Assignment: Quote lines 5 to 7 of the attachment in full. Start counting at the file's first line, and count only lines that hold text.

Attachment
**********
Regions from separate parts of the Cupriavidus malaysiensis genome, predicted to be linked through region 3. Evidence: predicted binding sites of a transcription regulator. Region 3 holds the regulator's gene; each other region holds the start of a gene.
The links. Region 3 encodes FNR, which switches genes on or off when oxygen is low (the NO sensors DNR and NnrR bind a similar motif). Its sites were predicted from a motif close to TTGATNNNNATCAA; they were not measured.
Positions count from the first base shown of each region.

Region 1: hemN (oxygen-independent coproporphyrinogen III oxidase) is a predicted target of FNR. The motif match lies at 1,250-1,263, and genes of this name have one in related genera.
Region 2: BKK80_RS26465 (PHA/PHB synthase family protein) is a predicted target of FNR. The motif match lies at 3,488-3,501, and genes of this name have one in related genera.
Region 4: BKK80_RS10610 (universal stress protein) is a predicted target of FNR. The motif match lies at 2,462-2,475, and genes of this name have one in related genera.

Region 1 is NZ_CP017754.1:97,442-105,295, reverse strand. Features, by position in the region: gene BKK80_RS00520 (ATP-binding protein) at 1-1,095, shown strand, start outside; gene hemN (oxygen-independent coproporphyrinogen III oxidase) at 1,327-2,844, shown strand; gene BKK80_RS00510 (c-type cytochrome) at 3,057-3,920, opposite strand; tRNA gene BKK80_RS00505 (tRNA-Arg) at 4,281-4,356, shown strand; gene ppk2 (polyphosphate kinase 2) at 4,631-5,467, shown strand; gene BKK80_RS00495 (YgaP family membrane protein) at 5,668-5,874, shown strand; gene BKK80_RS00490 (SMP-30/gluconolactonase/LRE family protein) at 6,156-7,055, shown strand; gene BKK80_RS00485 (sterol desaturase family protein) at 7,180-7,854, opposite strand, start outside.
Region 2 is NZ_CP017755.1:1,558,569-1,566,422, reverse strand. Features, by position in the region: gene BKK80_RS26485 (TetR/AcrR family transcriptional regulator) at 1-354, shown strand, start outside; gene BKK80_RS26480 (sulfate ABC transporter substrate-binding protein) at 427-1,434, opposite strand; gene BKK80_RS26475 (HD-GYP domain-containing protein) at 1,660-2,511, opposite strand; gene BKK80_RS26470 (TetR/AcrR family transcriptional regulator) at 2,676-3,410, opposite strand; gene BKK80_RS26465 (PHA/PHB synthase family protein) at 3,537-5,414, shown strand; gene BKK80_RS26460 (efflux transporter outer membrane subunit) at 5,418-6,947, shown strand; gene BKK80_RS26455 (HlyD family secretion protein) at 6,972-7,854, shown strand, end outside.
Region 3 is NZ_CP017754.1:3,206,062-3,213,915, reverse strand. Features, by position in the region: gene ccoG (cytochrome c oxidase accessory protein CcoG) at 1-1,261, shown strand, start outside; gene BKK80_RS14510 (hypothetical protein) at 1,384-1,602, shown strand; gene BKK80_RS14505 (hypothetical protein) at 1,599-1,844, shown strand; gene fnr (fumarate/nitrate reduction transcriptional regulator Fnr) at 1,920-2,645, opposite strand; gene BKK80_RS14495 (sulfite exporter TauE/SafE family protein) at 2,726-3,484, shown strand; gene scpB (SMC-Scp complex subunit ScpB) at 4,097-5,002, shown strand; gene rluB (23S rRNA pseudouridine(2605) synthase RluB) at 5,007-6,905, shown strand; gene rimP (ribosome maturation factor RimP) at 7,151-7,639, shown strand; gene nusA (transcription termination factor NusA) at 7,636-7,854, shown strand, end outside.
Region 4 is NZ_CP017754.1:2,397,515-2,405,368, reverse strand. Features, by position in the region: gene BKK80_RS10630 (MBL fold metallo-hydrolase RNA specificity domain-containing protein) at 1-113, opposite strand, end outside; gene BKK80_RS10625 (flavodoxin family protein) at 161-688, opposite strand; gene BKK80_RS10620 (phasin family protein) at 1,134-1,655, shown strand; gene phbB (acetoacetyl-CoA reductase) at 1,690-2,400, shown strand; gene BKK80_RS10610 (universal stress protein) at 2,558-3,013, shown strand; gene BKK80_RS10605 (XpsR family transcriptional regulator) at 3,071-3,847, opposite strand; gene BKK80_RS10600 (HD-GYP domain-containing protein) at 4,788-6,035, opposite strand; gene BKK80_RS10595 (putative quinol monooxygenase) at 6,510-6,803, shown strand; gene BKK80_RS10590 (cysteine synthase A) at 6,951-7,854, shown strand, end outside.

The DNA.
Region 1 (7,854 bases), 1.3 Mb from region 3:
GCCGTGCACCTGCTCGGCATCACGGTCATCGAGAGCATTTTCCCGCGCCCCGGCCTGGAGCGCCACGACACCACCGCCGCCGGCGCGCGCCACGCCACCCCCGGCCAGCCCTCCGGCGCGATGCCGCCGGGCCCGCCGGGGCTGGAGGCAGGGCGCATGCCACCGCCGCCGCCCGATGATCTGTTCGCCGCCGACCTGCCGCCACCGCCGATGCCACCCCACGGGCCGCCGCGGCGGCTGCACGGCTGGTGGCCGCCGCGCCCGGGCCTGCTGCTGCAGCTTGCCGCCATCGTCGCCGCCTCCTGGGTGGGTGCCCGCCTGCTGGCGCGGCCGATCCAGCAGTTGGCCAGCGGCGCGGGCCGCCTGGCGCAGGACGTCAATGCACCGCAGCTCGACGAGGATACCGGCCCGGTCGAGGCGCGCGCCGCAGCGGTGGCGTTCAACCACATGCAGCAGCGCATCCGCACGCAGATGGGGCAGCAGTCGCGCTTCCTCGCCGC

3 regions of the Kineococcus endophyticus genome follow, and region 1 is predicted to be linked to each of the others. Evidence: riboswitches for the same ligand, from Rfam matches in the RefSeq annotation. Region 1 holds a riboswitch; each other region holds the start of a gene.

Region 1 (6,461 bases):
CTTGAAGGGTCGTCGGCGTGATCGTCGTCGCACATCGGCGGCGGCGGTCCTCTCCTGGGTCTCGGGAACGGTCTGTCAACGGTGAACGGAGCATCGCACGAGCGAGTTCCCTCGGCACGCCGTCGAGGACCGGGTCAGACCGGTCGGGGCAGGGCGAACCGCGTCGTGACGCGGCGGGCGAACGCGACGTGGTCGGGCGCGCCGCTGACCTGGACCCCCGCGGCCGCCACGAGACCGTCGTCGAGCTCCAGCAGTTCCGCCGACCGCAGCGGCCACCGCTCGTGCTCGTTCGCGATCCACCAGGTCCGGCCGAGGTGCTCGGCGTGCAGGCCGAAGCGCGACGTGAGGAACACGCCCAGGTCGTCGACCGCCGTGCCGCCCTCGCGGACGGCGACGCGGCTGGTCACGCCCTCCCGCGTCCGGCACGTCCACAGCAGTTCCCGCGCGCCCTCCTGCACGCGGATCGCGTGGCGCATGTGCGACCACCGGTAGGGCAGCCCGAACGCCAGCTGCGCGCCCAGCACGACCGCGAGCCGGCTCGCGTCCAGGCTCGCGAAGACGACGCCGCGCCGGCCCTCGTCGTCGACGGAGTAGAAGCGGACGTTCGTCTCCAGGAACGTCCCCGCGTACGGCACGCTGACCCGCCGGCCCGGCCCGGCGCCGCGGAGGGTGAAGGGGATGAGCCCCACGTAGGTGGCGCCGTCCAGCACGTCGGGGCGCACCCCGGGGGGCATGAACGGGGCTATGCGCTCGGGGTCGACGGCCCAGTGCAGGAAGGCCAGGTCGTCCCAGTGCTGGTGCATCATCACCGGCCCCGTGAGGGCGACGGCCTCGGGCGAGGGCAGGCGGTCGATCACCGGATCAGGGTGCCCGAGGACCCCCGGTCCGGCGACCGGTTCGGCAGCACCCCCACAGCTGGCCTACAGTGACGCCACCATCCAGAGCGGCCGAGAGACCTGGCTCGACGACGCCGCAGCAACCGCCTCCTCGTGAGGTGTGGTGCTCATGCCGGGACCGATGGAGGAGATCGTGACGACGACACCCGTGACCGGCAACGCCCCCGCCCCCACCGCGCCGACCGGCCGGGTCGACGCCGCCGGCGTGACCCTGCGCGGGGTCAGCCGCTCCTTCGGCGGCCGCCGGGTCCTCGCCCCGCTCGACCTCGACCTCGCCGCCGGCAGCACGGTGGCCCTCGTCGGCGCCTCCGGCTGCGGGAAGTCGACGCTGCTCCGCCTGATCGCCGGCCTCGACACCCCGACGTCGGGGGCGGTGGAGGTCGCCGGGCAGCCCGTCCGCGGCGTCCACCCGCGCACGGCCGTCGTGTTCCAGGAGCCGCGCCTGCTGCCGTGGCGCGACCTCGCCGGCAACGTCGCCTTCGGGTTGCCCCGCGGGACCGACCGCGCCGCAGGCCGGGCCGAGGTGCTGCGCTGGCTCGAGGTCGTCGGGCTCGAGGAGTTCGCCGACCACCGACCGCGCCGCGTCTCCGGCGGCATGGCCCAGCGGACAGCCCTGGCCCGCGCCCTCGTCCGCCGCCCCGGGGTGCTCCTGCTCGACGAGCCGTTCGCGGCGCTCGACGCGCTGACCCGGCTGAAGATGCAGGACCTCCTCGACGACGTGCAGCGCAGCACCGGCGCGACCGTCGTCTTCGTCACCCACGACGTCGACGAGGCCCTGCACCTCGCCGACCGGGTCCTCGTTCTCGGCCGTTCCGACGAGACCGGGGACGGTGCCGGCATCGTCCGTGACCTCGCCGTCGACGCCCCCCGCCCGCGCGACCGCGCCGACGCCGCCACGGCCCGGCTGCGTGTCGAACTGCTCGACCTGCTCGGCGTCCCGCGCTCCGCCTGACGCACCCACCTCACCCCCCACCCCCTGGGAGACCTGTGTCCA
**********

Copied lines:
Region 2: BKK80_RS26465 (PHA/PHB synthase family protein) is a predicted target of FNR. The motif match lies at 3,488-3,501, and genes of this name have one in related genera.
Region 4: BKK80_RS10610 (universal stress protein) is a predicted target of FNR. The motif match lies at 2,462-2,475, and genes of this name have one in related genera.

Region 1 is NZ_CP017754.1:97,442-105,295, reverse strand. Features, by position in the region: gene BKK80_RS00520 (ATP-binding protein) at 1-1,095, shown strand, start outside; gene hemN (oxygen-independent coproporphyrinogen III oxidase) at 1,327-2,844, shown strand; gene BKK80_RS00510 (c-type cytochrome) at 3,057-3,920, opposite strand; tRNA gene BKK80_RS00505 (tRNA-Arg) at 4,281-4,356, shown strand; gene ppk2 (polyphosphate kinase 2) at 4,631-5,467, shown strand; gene BKK80_RS00495 (YgaP family membrane protein) at 5,668-5,874, shown strand; gene BKK80_RS00490 (SMP-30/gluconolactonase/LRE family protein) at 6,156-7,055, shown strand; gene BKK80_RS00485 (sterol desaturase family protein) at 7,180-7,854, opposite strand, start outside.